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Annu Rev Public Health. 1998;19:493-505.

Mental health and managed care.

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1
Center for Health Research, Kaiser Permanente, Kaiser/Group Health, Portland, OR 97227, USA. durhamma@chr.mts.kpnw.org

Abstract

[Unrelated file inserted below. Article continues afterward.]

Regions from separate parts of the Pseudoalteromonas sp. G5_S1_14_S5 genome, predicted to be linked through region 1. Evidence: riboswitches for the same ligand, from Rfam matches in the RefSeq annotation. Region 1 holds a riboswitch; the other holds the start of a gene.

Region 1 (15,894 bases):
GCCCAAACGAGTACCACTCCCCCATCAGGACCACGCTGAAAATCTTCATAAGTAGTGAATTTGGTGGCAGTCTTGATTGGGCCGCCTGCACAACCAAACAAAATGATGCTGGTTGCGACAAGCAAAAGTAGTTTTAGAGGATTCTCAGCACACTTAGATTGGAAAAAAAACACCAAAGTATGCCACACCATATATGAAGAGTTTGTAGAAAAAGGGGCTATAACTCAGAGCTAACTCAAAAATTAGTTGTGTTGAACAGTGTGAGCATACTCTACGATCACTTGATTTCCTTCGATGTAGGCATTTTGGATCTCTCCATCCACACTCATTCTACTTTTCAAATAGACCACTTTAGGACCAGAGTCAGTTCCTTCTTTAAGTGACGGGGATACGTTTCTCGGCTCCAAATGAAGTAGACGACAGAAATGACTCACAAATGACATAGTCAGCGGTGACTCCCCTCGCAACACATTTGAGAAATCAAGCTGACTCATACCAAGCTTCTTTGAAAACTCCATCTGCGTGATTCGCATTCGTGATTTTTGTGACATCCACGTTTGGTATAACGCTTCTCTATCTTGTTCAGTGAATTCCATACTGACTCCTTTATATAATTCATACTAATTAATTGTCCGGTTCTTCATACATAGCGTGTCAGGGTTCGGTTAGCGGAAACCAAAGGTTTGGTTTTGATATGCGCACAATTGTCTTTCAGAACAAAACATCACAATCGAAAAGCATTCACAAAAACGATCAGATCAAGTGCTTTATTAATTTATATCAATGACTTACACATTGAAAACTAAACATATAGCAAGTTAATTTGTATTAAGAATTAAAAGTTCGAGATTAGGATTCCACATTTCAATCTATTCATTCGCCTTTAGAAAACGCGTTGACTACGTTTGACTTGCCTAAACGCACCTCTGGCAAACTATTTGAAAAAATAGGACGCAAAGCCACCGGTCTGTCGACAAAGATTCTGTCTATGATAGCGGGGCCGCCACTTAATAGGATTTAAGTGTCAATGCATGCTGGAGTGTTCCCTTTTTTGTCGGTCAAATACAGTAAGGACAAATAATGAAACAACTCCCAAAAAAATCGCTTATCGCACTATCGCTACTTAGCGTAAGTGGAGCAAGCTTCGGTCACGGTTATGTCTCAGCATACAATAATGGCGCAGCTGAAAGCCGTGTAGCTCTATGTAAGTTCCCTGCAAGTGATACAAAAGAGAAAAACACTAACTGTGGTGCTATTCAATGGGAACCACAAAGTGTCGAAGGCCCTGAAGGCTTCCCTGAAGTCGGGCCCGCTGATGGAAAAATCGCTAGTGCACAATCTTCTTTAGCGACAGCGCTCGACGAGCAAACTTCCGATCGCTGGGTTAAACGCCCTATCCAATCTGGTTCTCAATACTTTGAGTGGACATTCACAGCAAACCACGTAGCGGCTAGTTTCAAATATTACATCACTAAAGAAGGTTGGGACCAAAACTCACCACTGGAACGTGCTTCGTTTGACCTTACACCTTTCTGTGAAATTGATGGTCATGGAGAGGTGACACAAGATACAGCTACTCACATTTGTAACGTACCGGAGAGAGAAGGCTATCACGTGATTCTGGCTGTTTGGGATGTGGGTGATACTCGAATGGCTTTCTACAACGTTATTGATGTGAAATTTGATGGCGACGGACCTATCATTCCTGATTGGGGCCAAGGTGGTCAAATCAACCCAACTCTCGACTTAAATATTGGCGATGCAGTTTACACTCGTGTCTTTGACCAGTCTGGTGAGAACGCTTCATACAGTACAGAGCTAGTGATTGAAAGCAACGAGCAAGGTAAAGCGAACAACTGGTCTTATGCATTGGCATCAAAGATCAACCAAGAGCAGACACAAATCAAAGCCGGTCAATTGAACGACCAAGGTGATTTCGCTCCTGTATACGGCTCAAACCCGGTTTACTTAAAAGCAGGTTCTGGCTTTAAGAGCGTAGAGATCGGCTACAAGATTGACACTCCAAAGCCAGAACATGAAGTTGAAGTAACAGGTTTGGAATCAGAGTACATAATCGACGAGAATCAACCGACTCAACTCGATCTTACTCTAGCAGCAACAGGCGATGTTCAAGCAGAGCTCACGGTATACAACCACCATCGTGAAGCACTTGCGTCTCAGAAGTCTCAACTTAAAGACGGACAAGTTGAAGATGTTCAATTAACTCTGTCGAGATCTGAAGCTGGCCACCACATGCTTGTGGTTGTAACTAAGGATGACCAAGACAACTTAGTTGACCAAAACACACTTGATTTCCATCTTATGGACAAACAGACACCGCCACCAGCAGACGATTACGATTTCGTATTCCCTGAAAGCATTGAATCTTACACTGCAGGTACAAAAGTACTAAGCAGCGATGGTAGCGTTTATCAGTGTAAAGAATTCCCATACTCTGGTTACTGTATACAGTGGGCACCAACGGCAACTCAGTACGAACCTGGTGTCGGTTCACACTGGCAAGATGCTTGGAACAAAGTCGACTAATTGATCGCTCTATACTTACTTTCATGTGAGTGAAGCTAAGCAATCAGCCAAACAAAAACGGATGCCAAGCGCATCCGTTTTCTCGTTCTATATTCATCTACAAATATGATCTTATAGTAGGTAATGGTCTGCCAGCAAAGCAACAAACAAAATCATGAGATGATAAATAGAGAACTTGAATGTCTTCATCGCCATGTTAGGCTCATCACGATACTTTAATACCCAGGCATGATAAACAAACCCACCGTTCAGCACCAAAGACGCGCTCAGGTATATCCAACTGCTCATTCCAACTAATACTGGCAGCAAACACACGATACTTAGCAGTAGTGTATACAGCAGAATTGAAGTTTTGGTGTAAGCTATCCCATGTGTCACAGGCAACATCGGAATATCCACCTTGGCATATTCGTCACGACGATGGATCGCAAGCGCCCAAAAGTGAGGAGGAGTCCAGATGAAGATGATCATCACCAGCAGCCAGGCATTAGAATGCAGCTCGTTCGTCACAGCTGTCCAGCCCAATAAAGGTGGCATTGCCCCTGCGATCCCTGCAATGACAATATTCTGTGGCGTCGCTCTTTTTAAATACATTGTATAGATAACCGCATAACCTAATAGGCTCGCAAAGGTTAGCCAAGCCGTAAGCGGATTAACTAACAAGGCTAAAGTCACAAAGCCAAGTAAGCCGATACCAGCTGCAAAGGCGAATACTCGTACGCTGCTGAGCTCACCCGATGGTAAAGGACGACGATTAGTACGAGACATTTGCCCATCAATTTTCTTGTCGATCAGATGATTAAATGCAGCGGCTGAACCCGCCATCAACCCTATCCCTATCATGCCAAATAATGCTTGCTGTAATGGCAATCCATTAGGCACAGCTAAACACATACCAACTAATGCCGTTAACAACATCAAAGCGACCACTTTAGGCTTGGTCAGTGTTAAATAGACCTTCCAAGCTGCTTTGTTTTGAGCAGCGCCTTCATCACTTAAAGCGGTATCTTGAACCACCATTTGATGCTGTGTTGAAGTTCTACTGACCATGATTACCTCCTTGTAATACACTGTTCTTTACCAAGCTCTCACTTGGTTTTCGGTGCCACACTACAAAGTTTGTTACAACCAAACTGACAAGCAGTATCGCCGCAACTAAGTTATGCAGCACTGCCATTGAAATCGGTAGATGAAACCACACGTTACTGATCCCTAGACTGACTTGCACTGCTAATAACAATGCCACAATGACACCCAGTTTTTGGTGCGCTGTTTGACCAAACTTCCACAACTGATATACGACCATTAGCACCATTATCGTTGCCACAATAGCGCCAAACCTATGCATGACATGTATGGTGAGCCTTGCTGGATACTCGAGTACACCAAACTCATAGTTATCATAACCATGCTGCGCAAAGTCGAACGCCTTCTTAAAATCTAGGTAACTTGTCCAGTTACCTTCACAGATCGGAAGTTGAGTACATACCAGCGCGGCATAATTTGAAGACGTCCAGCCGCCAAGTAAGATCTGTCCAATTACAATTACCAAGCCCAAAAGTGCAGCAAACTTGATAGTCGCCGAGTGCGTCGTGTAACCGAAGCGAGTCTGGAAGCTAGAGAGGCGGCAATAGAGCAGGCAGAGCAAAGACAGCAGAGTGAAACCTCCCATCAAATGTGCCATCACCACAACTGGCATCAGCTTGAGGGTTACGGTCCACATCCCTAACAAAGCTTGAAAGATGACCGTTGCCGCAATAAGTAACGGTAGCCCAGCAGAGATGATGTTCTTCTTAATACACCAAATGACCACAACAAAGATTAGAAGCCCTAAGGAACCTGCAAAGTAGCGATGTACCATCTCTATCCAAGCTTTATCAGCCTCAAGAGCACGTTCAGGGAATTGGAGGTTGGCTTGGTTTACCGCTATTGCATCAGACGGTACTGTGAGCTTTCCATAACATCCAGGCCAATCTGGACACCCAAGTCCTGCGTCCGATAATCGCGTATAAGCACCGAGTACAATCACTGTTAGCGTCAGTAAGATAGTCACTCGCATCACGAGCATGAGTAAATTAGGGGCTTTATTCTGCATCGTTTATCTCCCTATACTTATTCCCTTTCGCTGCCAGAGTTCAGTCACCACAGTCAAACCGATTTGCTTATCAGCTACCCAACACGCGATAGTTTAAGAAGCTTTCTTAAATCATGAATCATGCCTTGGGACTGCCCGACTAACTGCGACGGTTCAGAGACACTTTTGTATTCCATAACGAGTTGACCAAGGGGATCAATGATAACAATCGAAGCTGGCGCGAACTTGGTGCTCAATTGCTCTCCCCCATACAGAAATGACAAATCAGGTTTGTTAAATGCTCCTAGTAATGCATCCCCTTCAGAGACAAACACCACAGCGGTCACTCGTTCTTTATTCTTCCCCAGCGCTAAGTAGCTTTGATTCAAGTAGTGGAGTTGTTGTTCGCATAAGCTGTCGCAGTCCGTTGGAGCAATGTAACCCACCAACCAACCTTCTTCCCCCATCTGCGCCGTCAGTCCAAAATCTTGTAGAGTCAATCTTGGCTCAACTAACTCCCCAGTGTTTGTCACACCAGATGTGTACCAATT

Managed care has become the dominant method for financing and delivering care for common mental health problems and for people with severe, chronic mental health conditions. Despite the rapid growth of managed mental health care, there is very little research available to guide policy choices. Managed care has led to decreased costs for employers and other payers, mostly through reducing hospital admissions or length of stay. Managed care organizations use staff with lesser levels of training (e.g. social workers instead of psychiatrists) and are more likely to offer group outpatient programs and manualized treatment than their fee-for-service counterparts. Despite these differences, there is no clear evidence that health outcomes are worse for patients in managed care. There is an urgent need for researchers to turn their attention to issues such as cost, quality, access, satisfaction, and functional outcomes associated with managed mental health care. The impact of parity of mental health with insurance coverage for physical conditions is another important question that needs to be addressed.

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